Although high-heeled shoes are but one element of dress expectations of women in certain BC workplaces, the safety and human rights concerns that the recent amendment helps ameliorate is a positive and welcome development in ensuring safe, fair (and comfortable) access to BC workplaces for all.

Doing Business in Canada 2017: Read the latest updates to our popular guide

Posted in Employer Obligations, Employment Standards, Human Capital, Human Rights
Monique Ronning


McCarthy Tétrault’s Doing Business in Canada provides a user-friendly overview of central aspects of the Canadian political and legal systems that are most likely to affect new and established business in Canada. The newest edition includes sections on: Immigration (at page 129); Employment (at page 151); and Dispute Resolution (at page 171).

General guidance is included throughout the publication on a broad range of discussions. We also recommend that you seek the advice of one of our lawyers for any specific legal aspects of your proposed investment or activity.

Download the updated guide.

Can an employment agreement executed after the employee starts work be enforced? The Ontario Court of Appeal says yes.

Posted in Best Practices, Employer Obligations, Termination
Donovan Plomp

Julia Wood received an offer for employment from Fred Deeley Imports (“Deeley”) on April 17, 2007. Wood accepted the offer during the phone call, and later received an email from Deeley which outlined the terms of her employment. The parties could not recall the date of the email, but it was received by Wood prior to commencing employment with Deeley on April 23, 2007. Then, on April 24, 2007, Wood met with the human resources representative and signed various employment documents, including an employment agreement. Eight years later, Deeley terminated Wood’s employment. Wood commenced a wrongful dismissal action, alleging (among other things) that her entire employment agreement was unenforceable because she signed it after she commenced working for Deeley.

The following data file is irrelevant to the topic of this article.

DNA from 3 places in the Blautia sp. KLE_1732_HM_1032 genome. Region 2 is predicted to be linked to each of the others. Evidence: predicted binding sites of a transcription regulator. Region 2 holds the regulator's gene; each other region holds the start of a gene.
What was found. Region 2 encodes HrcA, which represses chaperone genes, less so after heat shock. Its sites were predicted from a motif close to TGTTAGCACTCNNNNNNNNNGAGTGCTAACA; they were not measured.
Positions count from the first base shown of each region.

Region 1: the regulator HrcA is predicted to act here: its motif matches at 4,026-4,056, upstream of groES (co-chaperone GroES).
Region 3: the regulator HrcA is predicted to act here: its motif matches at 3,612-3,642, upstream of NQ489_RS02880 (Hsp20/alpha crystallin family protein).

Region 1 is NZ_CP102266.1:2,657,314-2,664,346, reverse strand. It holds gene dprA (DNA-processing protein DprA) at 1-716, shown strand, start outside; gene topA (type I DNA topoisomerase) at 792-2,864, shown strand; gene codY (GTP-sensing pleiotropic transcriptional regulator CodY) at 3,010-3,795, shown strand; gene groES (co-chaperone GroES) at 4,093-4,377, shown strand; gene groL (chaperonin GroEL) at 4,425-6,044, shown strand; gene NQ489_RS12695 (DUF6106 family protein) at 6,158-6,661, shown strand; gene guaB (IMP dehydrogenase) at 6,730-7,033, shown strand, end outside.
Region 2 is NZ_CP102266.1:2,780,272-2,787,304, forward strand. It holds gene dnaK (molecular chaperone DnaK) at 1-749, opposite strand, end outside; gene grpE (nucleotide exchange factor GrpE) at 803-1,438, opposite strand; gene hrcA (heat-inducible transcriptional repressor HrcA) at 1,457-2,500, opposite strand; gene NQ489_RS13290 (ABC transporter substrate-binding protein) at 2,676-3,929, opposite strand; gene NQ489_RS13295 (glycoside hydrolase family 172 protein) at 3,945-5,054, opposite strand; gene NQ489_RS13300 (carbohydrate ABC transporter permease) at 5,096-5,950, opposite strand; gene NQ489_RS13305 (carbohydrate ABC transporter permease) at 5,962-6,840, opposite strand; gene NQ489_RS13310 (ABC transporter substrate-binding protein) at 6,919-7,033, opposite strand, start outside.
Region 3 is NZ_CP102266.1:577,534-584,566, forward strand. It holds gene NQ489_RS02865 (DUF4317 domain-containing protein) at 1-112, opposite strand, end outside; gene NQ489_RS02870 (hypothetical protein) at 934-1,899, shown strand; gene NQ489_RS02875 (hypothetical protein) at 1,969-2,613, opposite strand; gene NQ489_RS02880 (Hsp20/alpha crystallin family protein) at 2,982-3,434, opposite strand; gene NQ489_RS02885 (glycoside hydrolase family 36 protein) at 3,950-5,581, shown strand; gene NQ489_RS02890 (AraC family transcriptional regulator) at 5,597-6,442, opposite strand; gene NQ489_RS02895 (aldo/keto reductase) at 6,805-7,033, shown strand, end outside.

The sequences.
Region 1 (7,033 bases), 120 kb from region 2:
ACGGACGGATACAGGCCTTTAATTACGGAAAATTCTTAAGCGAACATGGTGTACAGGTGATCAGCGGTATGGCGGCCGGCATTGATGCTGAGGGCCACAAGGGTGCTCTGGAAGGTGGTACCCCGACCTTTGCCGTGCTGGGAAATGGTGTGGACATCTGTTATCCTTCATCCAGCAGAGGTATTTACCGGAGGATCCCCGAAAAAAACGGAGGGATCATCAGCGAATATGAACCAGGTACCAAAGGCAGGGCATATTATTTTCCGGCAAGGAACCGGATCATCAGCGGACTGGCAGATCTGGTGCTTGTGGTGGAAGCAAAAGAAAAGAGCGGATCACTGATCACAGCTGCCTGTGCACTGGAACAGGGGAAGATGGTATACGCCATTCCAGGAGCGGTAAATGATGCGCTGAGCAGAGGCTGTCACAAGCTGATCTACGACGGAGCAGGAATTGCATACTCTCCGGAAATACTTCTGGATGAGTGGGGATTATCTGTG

The trial judge considered the exchange between the parties leading up to the execution of the contract, and inferred that the terms of Wood’s employment were contained in the email, which she received before she started working. Given that there had been no substantial change in the terms before Wood signed the contract, the trial judge found that the employment agreement was enforceable.

Wood appealed, arguing that in order for the employment agreement, executed the day after she started working for Deeley, to be enforceable, she needed to receive fresh consideration from Deeley.

In Wood v. Fred Deeley Imports Ltd., 2017 ONCA 158, the Ontario Court of Appeal confirmed that a “written employment agreement is not unenforceable merely because the employee signs it after starting to work” (at para. 12). The Court found the trial judge’s inference to be reasonable, noting that Deeley did not claim she reviewed the terms of her employment for the first time on April 24, 2007, or that the contract contained any new material terms. The Court acknowledged that the contract was likely signed the day after Deeley started work as “a matter of administrative convenience.” In these circumstances, fresh consideration was not necessary.